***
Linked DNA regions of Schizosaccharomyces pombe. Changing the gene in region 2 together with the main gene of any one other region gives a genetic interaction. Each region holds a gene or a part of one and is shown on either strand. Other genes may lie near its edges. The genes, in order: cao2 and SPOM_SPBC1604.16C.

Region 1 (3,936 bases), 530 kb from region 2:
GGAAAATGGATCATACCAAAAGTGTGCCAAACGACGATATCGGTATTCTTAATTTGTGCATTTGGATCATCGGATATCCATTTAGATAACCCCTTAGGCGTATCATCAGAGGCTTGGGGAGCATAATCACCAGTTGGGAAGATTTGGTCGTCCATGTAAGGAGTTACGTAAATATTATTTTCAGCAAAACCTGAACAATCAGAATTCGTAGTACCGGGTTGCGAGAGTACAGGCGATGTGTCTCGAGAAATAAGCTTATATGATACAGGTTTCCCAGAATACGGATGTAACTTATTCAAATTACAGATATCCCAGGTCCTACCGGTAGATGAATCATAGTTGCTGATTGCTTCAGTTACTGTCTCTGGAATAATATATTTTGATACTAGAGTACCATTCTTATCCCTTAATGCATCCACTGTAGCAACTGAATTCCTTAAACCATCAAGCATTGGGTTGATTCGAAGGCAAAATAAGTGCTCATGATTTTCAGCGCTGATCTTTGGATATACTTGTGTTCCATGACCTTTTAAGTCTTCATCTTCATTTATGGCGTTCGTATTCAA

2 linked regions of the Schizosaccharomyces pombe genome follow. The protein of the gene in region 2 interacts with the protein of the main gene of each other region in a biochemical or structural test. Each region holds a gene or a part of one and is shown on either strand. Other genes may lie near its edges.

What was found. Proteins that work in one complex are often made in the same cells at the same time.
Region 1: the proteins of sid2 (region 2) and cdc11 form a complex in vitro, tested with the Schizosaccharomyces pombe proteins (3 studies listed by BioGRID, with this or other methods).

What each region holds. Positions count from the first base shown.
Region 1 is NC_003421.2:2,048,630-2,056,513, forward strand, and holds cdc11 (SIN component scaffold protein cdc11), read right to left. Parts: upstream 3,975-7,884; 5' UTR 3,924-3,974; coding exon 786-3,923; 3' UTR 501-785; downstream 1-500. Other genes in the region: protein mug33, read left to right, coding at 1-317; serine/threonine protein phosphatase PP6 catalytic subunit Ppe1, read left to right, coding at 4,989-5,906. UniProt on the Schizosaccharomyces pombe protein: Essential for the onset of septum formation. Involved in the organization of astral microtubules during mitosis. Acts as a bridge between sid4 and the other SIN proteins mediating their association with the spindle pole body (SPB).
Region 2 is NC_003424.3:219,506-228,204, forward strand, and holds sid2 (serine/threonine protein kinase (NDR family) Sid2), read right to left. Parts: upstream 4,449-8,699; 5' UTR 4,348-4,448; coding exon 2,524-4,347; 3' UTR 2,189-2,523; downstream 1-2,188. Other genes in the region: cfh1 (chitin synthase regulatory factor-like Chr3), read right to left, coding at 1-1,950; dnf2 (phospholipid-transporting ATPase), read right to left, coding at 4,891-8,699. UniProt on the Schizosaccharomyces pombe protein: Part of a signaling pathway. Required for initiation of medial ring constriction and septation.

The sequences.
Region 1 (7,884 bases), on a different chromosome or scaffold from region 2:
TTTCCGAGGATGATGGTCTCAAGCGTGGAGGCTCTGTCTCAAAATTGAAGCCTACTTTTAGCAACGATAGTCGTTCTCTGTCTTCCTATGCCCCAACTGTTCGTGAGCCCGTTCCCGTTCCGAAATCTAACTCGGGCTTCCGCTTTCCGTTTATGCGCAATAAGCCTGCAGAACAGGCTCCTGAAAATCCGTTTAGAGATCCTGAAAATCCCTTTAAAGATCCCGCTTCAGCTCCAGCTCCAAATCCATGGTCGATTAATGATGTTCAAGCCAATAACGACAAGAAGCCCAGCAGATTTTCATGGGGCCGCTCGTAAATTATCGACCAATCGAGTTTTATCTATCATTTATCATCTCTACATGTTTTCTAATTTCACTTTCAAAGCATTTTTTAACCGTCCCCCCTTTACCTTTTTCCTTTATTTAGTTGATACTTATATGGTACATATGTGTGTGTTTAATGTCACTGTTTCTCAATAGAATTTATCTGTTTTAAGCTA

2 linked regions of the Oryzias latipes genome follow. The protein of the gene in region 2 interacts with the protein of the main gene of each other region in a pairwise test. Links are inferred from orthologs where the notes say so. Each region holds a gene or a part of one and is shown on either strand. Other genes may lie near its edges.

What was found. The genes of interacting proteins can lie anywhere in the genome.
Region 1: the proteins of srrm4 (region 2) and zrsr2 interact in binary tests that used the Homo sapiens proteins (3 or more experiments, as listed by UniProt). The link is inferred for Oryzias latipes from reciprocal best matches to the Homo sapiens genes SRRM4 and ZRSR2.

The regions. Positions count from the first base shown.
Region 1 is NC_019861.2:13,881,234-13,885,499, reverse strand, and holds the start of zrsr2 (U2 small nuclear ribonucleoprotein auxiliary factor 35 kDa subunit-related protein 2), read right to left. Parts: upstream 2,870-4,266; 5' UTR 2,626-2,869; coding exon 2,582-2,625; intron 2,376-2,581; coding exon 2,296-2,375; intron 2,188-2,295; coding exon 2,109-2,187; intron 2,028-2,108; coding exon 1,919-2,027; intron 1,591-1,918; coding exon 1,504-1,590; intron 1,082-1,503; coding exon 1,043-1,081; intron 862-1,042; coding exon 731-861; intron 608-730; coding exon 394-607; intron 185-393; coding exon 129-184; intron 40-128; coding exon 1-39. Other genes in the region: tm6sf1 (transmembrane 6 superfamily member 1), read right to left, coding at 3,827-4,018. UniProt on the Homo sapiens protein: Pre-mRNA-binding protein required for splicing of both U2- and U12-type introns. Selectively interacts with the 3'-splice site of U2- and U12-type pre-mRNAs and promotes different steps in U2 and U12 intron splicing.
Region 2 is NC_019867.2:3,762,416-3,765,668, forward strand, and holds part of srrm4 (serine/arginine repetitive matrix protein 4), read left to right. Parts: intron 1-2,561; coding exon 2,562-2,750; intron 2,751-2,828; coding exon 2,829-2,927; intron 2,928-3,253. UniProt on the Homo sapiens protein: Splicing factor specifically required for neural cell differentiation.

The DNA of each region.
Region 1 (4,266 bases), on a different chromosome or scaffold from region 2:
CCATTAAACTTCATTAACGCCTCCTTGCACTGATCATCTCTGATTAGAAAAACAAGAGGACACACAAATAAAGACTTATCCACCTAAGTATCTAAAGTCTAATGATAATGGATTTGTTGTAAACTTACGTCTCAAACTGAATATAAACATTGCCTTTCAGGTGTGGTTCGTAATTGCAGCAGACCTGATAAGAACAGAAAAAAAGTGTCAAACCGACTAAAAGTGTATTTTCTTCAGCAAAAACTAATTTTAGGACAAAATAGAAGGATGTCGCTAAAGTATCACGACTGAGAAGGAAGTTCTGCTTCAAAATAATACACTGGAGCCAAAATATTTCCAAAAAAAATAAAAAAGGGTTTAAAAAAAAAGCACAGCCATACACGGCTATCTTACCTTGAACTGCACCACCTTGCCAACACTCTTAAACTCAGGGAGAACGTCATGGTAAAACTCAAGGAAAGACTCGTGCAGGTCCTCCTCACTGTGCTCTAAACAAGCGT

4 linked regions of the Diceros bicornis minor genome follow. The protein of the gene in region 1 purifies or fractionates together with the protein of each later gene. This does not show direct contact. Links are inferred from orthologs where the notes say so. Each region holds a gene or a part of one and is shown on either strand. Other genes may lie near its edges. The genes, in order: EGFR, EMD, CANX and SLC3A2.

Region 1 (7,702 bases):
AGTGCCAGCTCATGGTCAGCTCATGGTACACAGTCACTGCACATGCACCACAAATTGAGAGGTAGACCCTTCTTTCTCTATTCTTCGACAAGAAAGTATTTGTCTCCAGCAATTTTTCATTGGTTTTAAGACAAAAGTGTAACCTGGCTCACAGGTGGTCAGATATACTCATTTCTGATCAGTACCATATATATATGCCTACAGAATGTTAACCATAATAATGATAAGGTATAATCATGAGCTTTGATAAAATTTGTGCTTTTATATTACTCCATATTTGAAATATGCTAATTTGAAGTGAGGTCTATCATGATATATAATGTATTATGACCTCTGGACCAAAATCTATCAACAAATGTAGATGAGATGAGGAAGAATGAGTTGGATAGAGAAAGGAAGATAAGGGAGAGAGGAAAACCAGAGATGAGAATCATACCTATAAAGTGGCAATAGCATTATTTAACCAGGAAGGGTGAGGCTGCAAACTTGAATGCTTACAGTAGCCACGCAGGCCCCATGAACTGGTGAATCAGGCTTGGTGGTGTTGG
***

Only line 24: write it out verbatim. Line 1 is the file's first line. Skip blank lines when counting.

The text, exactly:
AGTGCCAGCTCATGGTCAGCTCATGGTACACAGTCACTGCACATGCACCACAAATTGAGAGGTAGACCCTTCTTTCTCTATTCTTCGACAAGAAAGTATTTGTCTCCAGCAATTTTTCATTGGTTTTAAGACAAAAGTGTAACCTGGCTCACAGGTGGTCAGATATACTCATTTCTGATCAGTACCATATATATATGCCTACAGAATGTTAACCATAATAATGATAAGGTATAATCATGAGCTTTGATAAAATTTGTGCTTTTATATTACTCCATATTTGAAATATGCTAATTTGAAGTGAGGTCTATCATGATATATAATGTATTATGACCTCTGGACCAAAATCTATCAACAAATGTAGATGAGATGAGGAAGAATGAGTTGGATAGAGAAAGGAAGATAAGGGAGAGAGGAAAACCAGAGATGAGAATCATACCTATAAAGTGGCAATAGCATTATTTAACCAGGAAGGGTGAGGCTGCAAACTTGAATGCTTACAGTAGCCACGCAGGCCCCATGAACTGGTGAATCAGGCTTGGTGGTGTTGG